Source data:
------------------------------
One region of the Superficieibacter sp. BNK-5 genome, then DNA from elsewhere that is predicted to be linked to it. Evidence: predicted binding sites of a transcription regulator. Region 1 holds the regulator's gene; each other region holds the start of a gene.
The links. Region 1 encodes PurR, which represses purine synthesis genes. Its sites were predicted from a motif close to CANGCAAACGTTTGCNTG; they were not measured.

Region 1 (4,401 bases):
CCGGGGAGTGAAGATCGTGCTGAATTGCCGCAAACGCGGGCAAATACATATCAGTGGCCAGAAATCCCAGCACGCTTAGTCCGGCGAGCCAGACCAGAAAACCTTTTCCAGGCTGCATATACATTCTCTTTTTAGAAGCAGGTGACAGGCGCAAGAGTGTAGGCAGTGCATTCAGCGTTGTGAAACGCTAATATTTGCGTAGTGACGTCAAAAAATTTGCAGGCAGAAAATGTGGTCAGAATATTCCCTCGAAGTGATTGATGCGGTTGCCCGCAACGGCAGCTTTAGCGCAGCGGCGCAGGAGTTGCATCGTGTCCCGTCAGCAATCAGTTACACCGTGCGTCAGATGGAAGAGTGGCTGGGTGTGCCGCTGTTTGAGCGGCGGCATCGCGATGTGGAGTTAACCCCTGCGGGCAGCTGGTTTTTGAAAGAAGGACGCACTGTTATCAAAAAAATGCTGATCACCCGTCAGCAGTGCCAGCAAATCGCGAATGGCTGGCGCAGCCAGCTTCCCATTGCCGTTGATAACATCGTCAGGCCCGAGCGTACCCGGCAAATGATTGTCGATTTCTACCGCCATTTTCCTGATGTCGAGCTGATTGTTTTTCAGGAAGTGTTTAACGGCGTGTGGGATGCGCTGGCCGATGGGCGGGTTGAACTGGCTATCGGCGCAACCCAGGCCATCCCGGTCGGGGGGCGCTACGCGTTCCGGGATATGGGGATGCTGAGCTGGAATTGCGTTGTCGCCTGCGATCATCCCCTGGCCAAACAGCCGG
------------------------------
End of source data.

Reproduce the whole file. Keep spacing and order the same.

One region of the Superficieibacter sp. BNK-5 genome, then DNA from elsewhere that is predicted to be linked to it. Evidence: predicted binding sites of a transcription regulator. Region 1 holds the regulator's gene; each other region holds the start of a gene.
The links. Region 1 encodes PurR, which represses purine synthesis genes. Its sites were predicted from a motif close to CANGCAAACGTTTGCNTG; they were not measured.

Region 1 (4,401 bases):
CCGGGGAGTGAAGATCGTGCTGAATTGCCGCAAACGCGGGCAAATACATATCAGTGGCCAGAAATCCCAGCACGCTTAGTCCGGCGAGCCAGACCAGAAAACCTTTTCCAGGCTGCATATACATTCTCTTTTTAGAAGCAGGTGACAGGCGCAAGAGTGTAGGCAGTGCATTCAGCGTTGTGAAACGCTAATATTTGCGTAGTGACGTCAAAAAATTTGCAGGCAGAAAATGTGGTCAGAATATTCCCTCGAAGTGATTGATGCGGTTGCCCGCAACGGCAGCTTTAGCGCAGCGGCGCAGGAGTTGCATCGTGTCCCGTCAGCAATCAGTTACACCGTGCGTCAGATGGAAGAGTGGCTGGGTGTGCCGCTGTTTGAGCGGCGGCATCGCGATGTGGAGTTAACCCCTGCGGGCAGCTGGTTTTTGAAAGAAGGACGCACTGTTATCAAAAAAATGCTGATCACCCGTCAGCAGTGCCAGCAAATCGCGAATGGCTGGCGCAGCCAGCTTCCCATTGCCGTTGATAACATCGTCAGGCCCGAGCGTACCCGGCAAATGATTGTCGATTTCTACCGCCATTTTCCTGATGTCGAGCTGATTGTTTTTCAGGAAGTGTTTAACGGCGTGTGGGATGCGCTGGCCGATGGGCGGGTTGAACTGGCTATCGGCGCAACCCAGGCCATCCCGGTCGGGGGGCGCTACGCGTTCCGGGATATGGGGATGCTGAGCTGGAATTGCGTTGTCGCCTGCGATCATCCCCTGGCCAAACAGCCGG